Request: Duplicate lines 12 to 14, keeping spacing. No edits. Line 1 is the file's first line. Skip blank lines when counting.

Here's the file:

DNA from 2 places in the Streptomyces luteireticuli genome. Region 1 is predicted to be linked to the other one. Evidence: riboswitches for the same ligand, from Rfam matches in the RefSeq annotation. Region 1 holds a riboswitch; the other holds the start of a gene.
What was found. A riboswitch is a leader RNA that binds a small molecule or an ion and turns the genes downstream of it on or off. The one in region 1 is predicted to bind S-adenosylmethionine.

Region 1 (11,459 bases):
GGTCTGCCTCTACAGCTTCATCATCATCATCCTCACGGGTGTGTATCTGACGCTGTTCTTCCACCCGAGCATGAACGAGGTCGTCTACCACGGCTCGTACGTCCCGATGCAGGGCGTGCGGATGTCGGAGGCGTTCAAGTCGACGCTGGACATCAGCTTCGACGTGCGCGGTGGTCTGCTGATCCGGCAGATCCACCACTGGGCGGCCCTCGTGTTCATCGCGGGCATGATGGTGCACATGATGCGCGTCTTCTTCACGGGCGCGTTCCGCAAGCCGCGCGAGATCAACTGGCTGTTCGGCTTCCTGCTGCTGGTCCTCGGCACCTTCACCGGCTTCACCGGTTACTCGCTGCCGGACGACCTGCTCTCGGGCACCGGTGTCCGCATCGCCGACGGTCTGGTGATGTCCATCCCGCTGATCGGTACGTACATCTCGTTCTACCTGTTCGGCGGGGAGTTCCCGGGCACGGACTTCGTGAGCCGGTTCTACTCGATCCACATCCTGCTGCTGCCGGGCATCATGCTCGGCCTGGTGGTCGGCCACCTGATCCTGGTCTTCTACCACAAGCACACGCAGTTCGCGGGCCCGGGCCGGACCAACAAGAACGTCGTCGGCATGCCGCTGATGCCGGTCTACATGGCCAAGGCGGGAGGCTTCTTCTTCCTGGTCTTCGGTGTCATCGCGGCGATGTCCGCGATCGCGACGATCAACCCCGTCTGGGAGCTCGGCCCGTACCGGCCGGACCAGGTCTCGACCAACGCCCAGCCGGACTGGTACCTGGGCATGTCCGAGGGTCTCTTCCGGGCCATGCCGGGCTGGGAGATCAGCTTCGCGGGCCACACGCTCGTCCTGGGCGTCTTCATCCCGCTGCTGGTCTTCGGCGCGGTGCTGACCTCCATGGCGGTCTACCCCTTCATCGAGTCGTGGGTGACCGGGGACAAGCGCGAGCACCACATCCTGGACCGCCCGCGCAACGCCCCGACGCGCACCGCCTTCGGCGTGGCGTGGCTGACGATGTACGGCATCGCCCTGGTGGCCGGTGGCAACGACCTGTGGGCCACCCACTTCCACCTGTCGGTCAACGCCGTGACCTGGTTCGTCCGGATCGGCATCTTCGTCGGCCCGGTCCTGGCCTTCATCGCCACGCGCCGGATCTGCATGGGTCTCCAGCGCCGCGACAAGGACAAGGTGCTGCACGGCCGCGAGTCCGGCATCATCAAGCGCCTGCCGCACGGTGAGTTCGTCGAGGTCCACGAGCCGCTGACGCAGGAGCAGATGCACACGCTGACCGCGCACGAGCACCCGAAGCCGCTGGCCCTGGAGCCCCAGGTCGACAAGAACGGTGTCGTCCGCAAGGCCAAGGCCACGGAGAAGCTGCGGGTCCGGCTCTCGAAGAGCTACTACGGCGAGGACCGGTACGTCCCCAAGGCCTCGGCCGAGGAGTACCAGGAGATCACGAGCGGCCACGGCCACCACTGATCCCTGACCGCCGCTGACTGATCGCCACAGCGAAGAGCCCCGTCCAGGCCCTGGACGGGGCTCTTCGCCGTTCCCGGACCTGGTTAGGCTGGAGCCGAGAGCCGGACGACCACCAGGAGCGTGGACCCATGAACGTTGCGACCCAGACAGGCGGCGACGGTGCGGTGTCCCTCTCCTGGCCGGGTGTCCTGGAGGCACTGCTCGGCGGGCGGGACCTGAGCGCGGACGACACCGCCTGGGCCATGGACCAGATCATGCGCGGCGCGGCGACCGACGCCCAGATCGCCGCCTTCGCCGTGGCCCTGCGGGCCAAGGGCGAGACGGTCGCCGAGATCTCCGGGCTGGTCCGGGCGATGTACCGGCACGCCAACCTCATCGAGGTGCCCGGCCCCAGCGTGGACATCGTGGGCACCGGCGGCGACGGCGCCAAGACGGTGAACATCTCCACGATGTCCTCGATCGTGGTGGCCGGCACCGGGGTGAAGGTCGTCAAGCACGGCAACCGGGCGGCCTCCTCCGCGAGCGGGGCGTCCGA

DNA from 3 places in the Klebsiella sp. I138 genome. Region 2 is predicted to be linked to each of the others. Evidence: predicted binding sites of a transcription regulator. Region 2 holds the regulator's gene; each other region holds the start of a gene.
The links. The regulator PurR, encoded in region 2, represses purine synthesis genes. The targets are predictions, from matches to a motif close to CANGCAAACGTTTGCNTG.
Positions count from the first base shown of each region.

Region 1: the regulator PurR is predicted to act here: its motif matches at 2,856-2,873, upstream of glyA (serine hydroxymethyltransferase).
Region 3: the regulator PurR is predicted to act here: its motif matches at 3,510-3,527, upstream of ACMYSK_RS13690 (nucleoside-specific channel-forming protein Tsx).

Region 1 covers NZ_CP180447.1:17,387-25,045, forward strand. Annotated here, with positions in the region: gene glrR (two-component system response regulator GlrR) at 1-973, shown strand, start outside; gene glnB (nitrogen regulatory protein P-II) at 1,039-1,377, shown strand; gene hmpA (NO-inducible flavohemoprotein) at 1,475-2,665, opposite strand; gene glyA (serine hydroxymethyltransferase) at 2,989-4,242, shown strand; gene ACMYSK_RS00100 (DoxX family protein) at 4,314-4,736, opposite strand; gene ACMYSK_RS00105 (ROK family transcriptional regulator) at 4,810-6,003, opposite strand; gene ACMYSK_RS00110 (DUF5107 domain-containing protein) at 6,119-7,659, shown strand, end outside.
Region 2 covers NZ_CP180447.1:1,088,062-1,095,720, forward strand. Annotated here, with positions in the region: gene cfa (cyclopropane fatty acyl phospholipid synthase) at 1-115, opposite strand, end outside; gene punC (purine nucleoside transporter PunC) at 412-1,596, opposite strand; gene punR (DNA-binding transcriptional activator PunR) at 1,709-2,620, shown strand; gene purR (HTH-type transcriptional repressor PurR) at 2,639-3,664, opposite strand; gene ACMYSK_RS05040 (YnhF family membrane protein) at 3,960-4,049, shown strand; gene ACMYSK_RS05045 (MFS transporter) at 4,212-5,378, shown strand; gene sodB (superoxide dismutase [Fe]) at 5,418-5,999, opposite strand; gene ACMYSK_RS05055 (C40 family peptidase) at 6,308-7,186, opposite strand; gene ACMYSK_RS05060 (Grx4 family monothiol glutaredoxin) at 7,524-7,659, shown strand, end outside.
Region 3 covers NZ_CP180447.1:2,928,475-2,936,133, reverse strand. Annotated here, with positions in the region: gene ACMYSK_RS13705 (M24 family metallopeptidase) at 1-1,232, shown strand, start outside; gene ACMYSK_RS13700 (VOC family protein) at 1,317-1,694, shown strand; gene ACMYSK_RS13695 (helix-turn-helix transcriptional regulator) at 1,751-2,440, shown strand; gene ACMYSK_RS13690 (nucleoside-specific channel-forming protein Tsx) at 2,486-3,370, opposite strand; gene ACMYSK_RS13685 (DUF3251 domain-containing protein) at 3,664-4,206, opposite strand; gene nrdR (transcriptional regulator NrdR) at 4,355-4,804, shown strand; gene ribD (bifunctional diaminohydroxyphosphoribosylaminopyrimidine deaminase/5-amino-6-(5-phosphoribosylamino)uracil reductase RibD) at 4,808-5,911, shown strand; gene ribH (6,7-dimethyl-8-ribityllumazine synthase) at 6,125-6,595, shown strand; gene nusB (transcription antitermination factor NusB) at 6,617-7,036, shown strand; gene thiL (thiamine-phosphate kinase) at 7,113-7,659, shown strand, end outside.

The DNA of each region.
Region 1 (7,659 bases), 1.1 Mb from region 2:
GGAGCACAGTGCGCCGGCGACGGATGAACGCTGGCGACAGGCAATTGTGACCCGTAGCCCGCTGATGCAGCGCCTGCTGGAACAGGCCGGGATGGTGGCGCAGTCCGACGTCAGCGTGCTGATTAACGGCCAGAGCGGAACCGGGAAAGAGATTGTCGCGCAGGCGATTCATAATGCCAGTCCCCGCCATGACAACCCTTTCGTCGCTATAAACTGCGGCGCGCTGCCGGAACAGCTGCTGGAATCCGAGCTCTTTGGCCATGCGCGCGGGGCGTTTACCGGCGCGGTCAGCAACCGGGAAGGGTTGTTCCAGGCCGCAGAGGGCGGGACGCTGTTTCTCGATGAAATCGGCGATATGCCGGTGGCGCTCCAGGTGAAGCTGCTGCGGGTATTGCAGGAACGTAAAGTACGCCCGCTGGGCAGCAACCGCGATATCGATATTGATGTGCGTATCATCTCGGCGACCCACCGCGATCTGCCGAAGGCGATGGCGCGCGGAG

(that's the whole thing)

Region 3 covers NZ_CP180447.1:2,928,475-2,936,133, reverse strand. Annotated here, with positions in the region: gene ACMYSK_RS13705 (M24 family metallopeptidase) at 1-1,232, shown strand, start outside; gene ACMYSK_RS13700 (VOC family protein) at 1,317-1,694, shown strand; gene ACMYSK_RS13695 (helix-turn-helix transcriptional regulator) at 1,751-2,440, shown strand; gene ACMYSK_RS13690 (nucleoside-specific channel-forming protein Tsx) at 2,486-3,370, opposite strand; gene ACMYSK_RS13685 (DUF3251 domain-containing protein) at 3,664-4,206, opposite strand; gene nrdR (transcriptional regulator NrdR) at 4,355-4,804, shown strand; gene ribD (bifunctional diaminohydroxyphosphoribosylaminopyrimidine deaminase/5-amino-6-(5-phosphoribosylamino)uracil reductase RibD) at 4,808-5,911, shown strand; gene ribH (6,7-dimethyl-8-ribityllumazine synthase) at 6,125-6,595, shown strand; gene nusB (transcription antitermination factor NusB) at 6,617-7,036, shown strand; gene thiL (thiamine-phosphate kinase) at 7,113-7,659, shown strand, end outside.

The DNA of each region.
Region 1 (7,659 bases), 1.1 Mb from region 2: